Unit-testing tradeoffs in embedded C++ projects

Most of the unit testing I've done for C++ projects has been on Linux, where there's no shortage of unit-testing frameworks. Google Test, Catch2, Boost.Test... the list goes on, and they're all perfectly adequate for testing on Linux or Windows or whatever.

A few weeks ago, I started playing with an embedded project using an STM32L432 and ChibiOS. ChibiOS is a lightweight RTOS, kind of like FreeRTOS, built for constrained environments. The L432 is an ARM Cortex-M4, and the chip I'm using has 256 kB of flash memory and 64 kB of SRAM. There is no MMU, so no virtual memory.

Fast-forward to a couple nights ago, when I wanted to start unit-testing some of the code I wrote. The lack of virtual memory and the limited amount of RAM means I need to implement a custom allocator if I want to use data structures in the STL that depend on dynamic vector, like std::vector or std::string, and it means I need to avoid using exceptions. In other words, my favorite unit-testing frameworks go out the window if I want to run the test code on the target (the L432).

So that led to the next question: do I actually want to run the test code on the target? Keeping in mind that I might want to automate the unit testing in the future, I saw four options for running test code (in no particular order):

  1. On an emulated ARM target
  2. On my development machine (x86_64 Linux) and stub hardware/OS interfaces
  3. On my development machine using the simulated ChibiOS platform
  4. Natively on the target

Option 1 at least gets me to the same architecture without having to write code to talk to the actual hardware if I want to automate testing. I still have to automate starting up the emulated system and talking to it, though. And there are no Cortex-M4 boards emulated by QEMU, even if ChibiOS did support them (it hasn't been ported to the two Cortex-M3 boards that QEMU supports).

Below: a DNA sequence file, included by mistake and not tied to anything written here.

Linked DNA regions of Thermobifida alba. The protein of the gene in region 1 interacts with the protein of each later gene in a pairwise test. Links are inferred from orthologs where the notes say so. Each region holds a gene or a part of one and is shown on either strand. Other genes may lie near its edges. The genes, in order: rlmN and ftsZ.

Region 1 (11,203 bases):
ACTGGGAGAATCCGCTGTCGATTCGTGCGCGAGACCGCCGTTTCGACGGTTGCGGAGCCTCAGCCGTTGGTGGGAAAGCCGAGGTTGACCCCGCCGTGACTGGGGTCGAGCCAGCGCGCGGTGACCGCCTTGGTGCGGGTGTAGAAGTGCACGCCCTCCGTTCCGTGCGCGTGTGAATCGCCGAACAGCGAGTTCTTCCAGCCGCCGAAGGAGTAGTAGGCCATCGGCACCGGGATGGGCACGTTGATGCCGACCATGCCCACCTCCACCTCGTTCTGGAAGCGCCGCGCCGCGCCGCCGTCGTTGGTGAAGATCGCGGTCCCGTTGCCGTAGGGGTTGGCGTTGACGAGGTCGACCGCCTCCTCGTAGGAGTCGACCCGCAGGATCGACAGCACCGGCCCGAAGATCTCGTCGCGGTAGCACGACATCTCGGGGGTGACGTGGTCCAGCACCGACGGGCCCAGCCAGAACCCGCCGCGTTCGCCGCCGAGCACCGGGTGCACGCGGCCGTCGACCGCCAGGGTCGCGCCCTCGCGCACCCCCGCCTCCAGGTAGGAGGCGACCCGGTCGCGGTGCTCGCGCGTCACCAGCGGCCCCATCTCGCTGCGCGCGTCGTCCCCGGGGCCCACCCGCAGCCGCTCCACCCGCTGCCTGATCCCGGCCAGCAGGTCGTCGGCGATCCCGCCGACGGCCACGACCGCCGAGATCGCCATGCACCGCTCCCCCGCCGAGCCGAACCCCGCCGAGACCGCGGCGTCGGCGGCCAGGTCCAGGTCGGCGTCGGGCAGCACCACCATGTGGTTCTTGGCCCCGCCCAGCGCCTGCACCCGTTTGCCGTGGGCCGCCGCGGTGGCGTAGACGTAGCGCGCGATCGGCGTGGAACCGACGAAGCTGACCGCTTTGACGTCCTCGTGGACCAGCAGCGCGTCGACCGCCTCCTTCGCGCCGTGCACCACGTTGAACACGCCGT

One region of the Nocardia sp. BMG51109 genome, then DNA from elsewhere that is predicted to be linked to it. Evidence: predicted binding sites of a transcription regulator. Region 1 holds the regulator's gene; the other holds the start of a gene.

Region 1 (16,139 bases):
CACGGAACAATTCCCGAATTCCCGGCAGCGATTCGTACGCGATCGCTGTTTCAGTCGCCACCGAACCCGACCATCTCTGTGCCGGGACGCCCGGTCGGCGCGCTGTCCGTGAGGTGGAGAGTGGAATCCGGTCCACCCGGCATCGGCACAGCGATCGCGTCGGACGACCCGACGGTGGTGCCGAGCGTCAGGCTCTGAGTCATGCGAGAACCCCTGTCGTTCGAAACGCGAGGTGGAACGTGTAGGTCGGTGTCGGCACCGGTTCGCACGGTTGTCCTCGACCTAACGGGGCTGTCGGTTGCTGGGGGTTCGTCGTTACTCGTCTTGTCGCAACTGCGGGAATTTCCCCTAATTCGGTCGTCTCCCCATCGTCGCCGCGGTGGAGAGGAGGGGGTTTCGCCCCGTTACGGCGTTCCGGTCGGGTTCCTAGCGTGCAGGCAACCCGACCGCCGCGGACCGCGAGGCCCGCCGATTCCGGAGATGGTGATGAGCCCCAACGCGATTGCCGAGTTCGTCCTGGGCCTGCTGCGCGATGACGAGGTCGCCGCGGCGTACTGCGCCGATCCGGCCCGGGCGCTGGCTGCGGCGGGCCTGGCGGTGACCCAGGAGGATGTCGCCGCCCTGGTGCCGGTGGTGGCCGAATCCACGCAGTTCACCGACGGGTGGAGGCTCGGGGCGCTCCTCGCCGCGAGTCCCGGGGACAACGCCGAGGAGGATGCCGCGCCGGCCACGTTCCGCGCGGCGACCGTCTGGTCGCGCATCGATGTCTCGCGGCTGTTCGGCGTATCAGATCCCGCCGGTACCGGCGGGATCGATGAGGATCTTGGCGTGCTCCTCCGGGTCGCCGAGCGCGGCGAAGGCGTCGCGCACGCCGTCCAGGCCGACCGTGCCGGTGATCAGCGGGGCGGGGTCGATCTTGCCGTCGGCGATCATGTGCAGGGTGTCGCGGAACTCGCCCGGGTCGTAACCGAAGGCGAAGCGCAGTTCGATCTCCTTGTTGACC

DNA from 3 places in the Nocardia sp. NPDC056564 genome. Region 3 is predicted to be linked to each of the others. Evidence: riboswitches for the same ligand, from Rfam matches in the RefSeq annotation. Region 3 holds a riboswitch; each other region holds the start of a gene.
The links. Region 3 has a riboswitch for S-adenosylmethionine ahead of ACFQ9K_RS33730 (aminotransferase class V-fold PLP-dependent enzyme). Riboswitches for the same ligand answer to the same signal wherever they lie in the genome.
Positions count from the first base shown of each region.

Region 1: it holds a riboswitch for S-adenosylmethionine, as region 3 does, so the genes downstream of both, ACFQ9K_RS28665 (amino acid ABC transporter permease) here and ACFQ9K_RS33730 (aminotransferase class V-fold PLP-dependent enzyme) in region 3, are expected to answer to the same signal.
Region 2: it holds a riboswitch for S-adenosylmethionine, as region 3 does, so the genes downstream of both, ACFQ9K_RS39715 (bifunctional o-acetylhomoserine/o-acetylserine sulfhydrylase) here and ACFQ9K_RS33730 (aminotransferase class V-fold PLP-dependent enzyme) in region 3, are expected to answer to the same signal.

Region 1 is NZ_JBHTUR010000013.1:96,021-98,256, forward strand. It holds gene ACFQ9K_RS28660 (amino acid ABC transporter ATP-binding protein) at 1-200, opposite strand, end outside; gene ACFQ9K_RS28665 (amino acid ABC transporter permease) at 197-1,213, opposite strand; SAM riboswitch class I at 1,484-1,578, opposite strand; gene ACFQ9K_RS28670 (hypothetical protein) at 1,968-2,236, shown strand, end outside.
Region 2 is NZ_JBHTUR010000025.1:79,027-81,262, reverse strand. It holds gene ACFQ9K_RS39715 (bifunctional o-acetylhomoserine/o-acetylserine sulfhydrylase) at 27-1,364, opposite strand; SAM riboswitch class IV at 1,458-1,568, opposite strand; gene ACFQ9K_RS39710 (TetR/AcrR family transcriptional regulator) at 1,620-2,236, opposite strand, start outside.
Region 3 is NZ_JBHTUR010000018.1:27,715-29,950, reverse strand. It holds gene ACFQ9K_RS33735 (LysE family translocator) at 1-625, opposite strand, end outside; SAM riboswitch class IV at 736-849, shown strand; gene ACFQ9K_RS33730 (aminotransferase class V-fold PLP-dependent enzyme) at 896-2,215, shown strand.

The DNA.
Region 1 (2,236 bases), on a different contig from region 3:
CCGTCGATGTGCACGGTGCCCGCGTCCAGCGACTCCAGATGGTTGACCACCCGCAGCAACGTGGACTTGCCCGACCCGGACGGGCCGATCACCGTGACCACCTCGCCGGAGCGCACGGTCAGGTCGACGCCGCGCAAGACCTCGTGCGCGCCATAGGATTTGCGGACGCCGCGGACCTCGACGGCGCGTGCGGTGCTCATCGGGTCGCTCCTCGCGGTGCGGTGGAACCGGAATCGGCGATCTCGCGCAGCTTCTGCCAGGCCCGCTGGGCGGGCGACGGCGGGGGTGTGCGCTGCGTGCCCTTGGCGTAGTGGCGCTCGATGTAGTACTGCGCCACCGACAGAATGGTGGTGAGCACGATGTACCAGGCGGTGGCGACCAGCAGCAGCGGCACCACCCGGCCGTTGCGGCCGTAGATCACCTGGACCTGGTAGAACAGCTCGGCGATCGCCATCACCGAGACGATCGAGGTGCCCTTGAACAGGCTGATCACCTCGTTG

Option 2 makes it easy to run unit tests in Jenkins, but it's running on the wrong architecture. Plus, I have to abstract away any hardware interfaces. I explored trying to just replace implementations of HAL (hardware abstraction layer) functions such as sdGet (read a character from a serial device), but deliberately using the ChibiOS headers to ensure interface consistency. This approach wasn't effective because ChibiOS implements a lot of functions as macros. sdGet, for example, is a macro that dequeues an element from the serial driver's input queue.

Option 3 shares the "wrong architecture" problem with option 2, but ostensibly I at least don't have to write stubbed ChibiOS code. The reality is that the simulator only implements an emulated serial driver and the necessary code to support threads, so I'd still have to write some stub code.

Option 4's primary shortcoming is that I might have to perform some shenanigans to work around the limited flash size if my test suite grows too large—for example, producing a different image for each test suite and reflashing the board in between test runs. The other shortcoming, though this also applies to options 1 and 3, is that I need some way to talk to the board if I want to automate the tests. In this case, it would mean using something like PySerial to talk to a shell over a serial interface. I don't see this as a very big lift, and it's probably a pretty typical way to automate testing of embedded systems.